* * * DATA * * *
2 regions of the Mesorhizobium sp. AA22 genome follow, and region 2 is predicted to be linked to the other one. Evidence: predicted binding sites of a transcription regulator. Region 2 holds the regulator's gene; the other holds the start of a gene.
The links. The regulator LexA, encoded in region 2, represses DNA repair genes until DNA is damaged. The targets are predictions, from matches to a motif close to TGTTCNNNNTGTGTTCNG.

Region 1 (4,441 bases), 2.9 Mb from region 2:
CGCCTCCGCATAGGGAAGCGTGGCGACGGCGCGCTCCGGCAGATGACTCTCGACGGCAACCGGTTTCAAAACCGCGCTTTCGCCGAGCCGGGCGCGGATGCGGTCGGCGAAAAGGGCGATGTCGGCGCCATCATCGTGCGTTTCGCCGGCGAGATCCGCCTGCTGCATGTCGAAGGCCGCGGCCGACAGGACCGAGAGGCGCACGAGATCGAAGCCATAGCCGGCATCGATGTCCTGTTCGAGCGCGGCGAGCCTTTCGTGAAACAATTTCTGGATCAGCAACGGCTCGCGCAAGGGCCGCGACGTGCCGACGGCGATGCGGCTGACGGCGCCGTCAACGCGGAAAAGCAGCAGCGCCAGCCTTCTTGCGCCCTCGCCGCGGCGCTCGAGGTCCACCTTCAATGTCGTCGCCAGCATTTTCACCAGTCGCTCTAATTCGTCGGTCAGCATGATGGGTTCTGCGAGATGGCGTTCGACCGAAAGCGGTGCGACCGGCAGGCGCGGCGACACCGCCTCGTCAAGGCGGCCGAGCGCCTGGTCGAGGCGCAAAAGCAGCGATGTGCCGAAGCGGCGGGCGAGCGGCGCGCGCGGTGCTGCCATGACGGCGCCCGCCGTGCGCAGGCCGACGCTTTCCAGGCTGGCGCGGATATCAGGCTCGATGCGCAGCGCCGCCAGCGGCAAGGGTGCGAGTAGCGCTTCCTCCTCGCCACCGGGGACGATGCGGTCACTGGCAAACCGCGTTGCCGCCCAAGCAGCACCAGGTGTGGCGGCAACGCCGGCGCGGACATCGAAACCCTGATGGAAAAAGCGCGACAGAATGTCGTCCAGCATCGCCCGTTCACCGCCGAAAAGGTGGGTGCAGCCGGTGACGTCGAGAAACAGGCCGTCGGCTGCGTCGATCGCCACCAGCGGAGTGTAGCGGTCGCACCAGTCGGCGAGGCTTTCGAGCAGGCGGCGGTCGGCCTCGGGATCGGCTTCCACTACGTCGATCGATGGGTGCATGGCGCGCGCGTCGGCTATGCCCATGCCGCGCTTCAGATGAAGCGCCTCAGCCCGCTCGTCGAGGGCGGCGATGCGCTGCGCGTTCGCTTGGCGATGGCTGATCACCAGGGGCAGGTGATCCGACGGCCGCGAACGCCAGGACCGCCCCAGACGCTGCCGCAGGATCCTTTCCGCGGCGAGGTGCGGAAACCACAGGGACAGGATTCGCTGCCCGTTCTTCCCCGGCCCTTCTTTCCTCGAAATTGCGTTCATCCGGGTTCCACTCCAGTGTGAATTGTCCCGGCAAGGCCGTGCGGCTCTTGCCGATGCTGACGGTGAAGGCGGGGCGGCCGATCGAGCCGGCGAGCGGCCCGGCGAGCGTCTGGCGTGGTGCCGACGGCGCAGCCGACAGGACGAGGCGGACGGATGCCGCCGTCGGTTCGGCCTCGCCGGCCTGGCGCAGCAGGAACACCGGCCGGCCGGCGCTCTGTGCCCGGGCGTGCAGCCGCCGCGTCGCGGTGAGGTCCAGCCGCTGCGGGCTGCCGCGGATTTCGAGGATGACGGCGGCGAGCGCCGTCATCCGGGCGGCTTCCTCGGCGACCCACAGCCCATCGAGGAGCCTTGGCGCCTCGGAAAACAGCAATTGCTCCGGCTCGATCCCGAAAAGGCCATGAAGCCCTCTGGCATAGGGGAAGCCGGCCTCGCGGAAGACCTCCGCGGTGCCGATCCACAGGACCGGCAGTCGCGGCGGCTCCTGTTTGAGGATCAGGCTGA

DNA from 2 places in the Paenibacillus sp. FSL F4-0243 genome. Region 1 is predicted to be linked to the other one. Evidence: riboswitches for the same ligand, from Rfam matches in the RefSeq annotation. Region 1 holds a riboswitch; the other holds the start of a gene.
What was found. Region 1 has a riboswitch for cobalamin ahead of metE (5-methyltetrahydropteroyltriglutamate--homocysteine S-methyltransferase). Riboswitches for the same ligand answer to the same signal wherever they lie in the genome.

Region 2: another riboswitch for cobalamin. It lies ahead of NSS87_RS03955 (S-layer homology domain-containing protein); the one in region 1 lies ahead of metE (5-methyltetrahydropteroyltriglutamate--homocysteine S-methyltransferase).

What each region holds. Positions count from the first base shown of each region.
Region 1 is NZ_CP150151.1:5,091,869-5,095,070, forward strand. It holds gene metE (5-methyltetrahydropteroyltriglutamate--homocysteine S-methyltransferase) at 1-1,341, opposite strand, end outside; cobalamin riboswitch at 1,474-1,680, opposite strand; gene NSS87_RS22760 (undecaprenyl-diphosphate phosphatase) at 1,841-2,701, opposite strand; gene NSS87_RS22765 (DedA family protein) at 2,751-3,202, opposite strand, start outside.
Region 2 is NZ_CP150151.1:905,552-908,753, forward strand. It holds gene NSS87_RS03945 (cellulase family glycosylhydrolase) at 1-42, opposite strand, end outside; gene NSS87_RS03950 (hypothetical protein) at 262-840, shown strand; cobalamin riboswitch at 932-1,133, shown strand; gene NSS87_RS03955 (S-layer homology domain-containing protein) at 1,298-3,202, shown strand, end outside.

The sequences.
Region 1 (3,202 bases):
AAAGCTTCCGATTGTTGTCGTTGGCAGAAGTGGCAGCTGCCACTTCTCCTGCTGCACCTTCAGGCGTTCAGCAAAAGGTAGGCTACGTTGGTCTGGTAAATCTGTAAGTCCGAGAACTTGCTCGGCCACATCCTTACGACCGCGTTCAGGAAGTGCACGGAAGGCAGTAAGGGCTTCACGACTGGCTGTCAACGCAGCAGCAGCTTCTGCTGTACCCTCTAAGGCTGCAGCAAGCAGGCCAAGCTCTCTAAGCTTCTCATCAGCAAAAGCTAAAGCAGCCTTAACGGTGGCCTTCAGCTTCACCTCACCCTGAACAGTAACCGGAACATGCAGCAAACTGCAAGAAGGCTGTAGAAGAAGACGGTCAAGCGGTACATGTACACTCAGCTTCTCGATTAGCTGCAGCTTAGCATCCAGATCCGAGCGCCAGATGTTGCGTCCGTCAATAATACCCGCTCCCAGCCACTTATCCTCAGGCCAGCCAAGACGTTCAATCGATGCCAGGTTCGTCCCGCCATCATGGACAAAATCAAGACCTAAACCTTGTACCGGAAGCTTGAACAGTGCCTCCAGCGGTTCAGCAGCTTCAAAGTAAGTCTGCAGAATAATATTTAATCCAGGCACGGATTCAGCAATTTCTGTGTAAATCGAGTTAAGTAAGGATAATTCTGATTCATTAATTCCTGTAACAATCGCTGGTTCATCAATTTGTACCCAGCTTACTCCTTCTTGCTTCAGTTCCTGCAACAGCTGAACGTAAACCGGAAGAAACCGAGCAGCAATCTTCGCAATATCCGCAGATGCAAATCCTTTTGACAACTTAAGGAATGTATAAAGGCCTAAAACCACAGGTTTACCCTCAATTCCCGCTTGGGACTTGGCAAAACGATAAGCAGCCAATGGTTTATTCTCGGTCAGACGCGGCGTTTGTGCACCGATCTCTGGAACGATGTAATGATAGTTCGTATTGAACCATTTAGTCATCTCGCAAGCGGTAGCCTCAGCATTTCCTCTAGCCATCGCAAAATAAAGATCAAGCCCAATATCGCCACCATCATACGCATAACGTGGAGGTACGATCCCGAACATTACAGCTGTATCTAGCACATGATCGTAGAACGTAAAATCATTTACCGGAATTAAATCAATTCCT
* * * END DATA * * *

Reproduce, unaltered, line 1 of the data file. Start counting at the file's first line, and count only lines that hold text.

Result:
2 regions of the Mesorhizobium sp. AA22 genome follow, and region 2 is predicted to be linked to the other one. Evidence: predicted binding sites of a transcription regulator. Region 2 holds the regulator's gene; the other holds the start of a gene.